Looking up through a telescope at the contours of the moon or at Saturn with its faint yet startlingly familiar ring system can be a life changing experience. But in the age of the internet, sensors, and a new generation of astronomers used to connecting to observing equipment across the world from the comfort of their desktops, it was perhaps only a matter of time before the Wallace team's attention would turn to making their suite of off-campus telescopes work remotely.
The George R. Wallace Jr. Astrophysical Observatory, in Westford, MA, (WAO) is a teaching and research facility run by the Planetary Astronomy Lab in EAPS. Until now, students in the observing subjects at MIT, 12.409 "Hands-on Astronomy: Observing Stars and Planets" and 12.410 "Observational Techniques of Optical Astronomy", have had to travel the forty miles to and from Wallace to make their observations. But no more. Two years ago Wallace’s roll-off roof shed that houses the four Celestron C14 (14-in) telescopes, two of which are robotic, was retrofitted with a custom system that allows it to be operated and scripted by a standard astronomy equipment language – all the while intelligent enough to stow the telescopes safely if bad weather arrives.
One of the greatest barriers to student data in the classes had been the one hour transit time to WAO. Between getting there and getting back, an observing evening became such an investment of time that instructors needed to be very careful about deciding which nights to go, and which to let pass because they didn’t look like they were going to be quite good enough. With the new system students can get started almost immediately when they and their telescopes are available: And if it should suddenly cloud up, they can close and walk back to their dorm with only a half hour lost rather than a minimum of three.
"After working on it for the past two years, we've at last `perfected’ the ability to observe with the C-14s remotely, so that by the end of the fall semester, 12.410 had students using the telescopes on Monday and Wednesday evenings from campus without the need to drive out to Wallace: Without anyone being out there at all, actually." says Michael Person, a research scientist in the MIT Planetary Astronomy Lab in EAPS and director of MIT's Wallace Astrophysical Observatory.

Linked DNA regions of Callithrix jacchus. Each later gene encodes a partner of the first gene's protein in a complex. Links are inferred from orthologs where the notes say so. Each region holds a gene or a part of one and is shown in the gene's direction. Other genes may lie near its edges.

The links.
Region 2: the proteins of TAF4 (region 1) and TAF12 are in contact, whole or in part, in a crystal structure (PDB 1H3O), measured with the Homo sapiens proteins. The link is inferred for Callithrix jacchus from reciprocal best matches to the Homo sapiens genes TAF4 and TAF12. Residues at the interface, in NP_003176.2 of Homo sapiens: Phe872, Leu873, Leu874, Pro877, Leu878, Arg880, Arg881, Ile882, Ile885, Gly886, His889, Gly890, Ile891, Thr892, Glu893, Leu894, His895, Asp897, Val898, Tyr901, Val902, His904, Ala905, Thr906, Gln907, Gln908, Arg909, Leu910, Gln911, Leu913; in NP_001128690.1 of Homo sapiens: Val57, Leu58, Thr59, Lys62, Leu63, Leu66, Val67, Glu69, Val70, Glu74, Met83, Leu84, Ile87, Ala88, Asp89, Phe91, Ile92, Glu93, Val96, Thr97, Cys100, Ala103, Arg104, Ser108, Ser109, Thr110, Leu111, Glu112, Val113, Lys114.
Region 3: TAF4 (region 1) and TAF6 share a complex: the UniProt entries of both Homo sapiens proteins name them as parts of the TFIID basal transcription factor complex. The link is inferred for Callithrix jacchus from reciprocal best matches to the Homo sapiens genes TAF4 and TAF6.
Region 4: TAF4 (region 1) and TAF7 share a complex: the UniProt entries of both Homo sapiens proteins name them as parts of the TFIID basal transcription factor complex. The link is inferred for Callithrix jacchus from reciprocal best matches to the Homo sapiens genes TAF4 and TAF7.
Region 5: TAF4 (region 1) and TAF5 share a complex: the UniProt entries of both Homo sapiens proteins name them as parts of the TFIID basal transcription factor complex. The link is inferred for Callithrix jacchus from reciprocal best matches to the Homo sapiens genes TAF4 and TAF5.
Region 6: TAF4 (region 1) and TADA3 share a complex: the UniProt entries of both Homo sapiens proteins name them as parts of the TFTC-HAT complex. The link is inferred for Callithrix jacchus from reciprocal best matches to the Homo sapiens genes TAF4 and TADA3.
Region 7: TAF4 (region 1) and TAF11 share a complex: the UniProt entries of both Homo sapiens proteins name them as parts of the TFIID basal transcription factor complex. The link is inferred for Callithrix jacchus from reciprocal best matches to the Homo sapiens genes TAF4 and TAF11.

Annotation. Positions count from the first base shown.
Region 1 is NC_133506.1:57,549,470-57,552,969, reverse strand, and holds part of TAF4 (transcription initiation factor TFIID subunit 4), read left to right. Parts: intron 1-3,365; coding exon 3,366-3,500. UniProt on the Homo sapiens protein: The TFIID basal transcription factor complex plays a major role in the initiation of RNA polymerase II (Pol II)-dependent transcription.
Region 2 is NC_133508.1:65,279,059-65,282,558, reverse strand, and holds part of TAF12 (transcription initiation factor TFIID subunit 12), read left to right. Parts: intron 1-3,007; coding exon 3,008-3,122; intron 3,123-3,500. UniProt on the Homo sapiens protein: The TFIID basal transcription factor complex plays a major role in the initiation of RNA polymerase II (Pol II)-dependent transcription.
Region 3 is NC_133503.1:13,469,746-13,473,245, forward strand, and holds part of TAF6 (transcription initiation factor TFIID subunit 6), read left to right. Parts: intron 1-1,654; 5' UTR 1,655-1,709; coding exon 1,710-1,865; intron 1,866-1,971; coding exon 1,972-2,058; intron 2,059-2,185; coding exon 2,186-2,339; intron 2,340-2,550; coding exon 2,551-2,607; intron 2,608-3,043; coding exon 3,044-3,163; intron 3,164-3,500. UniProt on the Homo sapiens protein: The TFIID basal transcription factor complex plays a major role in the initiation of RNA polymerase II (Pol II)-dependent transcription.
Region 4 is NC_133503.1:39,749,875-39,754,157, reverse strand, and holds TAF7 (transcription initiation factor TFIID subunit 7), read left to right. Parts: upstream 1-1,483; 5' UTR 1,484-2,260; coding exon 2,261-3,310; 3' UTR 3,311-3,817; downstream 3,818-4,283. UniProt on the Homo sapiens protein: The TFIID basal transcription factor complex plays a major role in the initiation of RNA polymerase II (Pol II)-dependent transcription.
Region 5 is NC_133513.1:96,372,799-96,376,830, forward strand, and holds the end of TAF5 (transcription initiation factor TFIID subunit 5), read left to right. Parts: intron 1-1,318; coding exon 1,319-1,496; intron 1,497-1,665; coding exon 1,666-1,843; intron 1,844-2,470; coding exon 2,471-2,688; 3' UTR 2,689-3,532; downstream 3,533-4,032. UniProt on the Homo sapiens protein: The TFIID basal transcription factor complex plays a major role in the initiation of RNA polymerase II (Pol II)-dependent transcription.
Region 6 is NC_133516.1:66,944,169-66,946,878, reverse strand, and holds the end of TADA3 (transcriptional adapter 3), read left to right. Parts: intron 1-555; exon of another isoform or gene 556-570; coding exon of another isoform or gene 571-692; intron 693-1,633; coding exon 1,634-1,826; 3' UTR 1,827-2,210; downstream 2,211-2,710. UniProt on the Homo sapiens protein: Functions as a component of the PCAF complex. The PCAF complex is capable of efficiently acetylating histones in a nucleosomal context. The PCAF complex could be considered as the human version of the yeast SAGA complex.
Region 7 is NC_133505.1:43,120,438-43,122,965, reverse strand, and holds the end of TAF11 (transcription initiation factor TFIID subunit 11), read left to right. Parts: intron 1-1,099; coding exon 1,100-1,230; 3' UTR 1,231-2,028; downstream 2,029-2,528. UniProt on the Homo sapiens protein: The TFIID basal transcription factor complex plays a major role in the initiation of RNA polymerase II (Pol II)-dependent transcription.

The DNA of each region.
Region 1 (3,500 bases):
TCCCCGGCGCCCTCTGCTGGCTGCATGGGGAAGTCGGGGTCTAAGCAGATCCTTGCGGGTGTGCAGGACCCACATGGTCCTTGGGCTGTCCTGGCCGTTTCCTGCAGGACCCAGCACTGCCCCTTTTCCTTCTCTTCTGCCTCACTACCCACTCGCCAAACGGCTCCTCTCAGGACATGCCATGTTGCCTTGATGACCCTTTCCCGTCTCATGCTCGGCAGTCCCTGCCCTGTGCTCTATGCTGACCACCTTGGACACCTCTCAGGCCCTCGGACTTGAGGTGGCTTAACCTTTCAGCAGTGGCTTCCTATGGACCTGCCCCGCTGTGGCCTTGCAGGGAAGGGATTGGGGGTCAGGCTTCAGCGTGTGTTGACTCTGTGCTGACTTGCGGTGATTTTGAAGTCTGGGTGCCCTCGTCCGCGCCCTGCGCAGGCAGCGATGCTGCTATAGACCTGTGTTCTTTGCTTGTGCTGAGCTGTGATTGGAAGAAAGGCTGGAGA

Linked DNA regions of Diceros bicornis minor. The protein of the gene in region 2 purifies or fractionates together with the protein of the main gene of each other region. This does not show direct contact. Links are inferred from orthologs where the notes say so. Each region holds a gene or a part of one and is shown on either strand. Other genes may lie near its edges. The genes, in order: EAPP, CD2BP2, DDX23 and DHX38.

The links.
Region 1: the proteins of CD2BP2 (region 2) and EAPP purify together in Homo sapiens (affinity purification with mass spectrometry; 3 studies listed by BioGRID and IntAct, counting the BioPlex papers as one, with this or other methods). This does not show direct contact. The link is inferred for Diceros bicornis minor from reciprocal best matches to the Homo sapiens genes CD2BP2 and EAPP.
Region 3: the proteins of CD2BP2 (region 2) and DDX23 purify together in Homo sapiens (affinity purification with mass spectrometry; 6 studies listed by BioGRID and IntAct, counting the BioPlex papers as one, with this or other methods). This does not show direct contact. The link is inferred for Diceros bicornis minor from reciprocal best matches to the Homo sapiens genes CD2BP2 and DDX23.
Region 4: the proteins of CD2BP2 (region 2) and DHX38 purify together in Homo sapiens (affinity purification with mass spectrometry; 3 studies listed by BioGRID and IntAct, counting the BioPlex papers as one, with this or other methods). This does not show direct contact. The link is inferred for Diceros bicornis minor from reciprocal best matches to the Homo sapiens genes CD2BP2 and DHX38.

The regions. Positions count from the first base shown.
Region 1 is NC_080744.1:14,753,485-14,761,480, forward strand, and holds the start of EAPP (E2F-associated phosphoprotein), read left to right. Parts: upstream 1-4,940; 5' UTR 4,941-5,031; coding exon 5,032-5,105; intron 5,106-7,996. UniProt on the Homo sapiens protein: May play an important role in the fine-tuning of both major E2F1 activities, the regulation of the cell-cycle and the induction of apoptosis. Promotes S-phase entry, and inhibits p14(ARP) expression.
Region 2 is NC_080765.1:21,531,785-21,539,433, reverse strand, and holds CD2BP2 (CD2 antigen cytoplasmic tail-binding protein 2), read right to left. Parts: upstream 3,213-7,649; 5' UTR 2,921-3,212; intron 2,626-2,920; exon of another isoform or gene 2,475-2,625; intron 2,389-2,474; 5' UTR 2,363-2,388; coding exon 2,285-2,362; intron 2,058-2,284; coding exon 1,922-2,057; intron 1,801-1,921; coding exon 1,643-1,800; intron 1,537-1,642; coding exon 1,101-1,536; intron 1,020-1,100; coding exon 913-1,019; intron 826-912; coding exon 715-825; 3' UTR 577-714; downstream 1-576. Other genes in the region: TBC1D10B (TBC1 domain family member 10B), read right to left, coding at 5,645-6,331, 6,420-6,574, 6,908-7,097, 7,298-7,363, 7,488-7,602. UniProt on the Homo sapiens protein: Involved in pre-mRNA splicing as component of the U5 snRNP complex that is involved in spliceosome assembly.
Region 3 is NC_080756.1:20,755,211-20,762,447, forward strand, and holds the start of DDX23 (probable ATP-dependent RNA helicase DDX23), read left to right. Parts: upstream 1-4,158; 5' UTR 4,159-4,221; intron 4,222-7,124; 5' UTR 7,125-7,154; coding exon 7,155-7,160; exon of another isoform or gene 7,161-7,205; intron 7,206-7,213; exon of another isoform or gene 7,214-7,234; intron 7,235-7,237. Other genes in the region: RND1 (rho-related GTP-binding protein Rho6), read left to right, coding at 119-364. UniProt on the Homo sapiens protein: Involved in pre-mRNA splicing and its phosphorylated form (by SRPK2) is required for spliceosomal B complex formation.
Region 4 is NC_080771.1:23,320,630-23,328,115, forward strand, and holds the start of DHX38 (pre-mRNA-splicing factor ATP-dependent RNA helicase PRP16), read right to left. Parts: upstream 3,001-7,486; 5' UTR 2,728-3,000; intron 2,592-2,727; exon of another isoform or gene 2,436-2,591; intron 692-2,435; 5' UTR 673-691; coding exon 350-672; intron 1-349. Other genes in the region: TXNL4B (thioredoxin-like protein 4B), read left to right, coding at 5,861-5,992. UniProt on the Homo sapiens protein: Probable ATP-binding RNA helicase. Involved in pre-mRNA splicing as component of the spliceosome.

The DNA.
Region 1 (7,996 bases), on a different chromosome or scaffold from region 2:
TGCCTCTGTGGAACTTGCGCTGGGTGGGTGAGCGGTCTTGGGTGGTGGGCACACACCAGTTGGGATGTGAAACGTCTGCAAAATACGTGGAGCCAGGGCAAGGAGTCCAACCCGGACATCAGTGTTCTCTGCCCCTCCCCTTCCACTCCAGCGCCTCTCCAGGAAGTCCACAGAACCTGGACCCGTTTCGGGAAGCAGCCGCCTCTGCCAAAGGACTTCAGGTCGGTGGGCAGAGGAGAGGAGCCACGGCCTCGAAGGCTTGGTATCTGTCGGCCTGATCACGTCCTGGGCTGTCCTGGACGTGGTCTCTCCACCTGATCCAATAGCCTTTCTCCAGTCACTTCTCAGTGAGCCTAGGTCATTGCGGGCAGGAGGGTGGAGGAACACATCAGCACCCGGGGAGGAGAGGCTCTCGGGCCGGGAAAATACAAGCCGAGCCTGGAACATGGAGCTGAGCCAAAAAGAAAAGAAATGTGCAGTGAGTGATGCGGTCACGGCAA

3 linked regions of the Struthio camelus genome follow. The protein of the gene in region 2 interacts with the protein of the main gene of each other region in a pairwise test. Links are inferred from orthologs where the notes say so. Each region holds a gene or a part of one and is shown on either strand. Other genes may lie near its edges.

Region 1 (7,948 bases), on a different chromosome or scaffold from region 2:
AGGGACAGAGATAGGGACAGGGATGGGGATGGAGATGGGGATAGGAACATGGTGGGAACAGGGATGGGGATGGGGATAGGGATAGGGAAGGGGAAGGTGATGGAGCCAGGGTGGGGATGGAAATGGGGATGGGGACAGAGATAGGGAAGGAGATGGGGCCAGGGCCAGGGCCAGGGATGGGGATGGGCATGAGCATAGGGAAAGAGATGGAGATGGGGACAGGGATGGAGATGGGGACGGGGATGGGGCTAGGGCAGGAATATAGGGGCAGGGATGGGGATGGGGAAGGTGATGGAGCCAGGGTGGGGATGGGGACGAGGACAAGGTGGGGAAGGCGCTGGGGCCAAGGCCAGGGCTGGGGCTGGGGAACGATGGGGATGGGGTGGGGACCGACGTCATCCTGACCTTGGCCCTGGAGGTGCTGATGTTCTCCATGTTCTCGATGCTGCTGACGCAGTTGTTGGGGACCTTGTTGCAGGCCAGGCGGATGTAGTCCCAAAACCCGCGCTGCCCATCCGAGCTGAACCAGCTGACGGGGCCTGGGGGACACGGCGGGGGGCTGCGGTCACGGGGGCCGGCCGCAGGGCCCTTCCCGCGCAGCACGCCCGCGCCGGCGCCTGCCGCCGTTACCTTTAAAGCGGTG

The lion’s share of the work was carried out in-house by an assortment of stellar UROP students and others, coordinated by site manager Tim Brothers. Effective and reliable design and installation of the custom shed opening and closing mechanism; acquisition, installation, and testing of remote weather sensors, and nightvision capable video cameras; (neither rain nor a crashed telescope are desirable observing events!) as well as development of appropriate firewalls to protect the control systems in Westford from mischievous hackers while allowing control from the designated remote observing lab in Cambridge, all had to come together to make observing direct from Building 54 a reality.
Brothers, who in addition deserves no little kudos for fully refurbishing the vintage “orange tube” C-14s to their original specifications over this past summer, is pleased with how things are developing. In a recent email he shared the new excitement that continuing developments have allowed the beginning of automated observing – the ability to script observations from start to finish and “wake up with tons of data waiting for us”. A recent milestone this spring was an entirely scripted observation containing two different data sets, an asteroid light curve and Pluto astrometry, on one telescope – resulting in almost eight hours’ worth of data.
While automation of the domes housing the 24-in and 16-in Cassegrain reflectors, Wallace’s two largest telescopes, requires further modifications still on the WAOs to-do list. Person says “My long term goal is to have the entire site ready for fully remote operations, but having students able to use the shed telescopes remotely is a first big milestone”
“We still can't control the weather,” he adds ruefully, “but maybe someone else in the department is working on that.”
Image: Sky watching from Cambridge - Image courtesy: R. Binzel.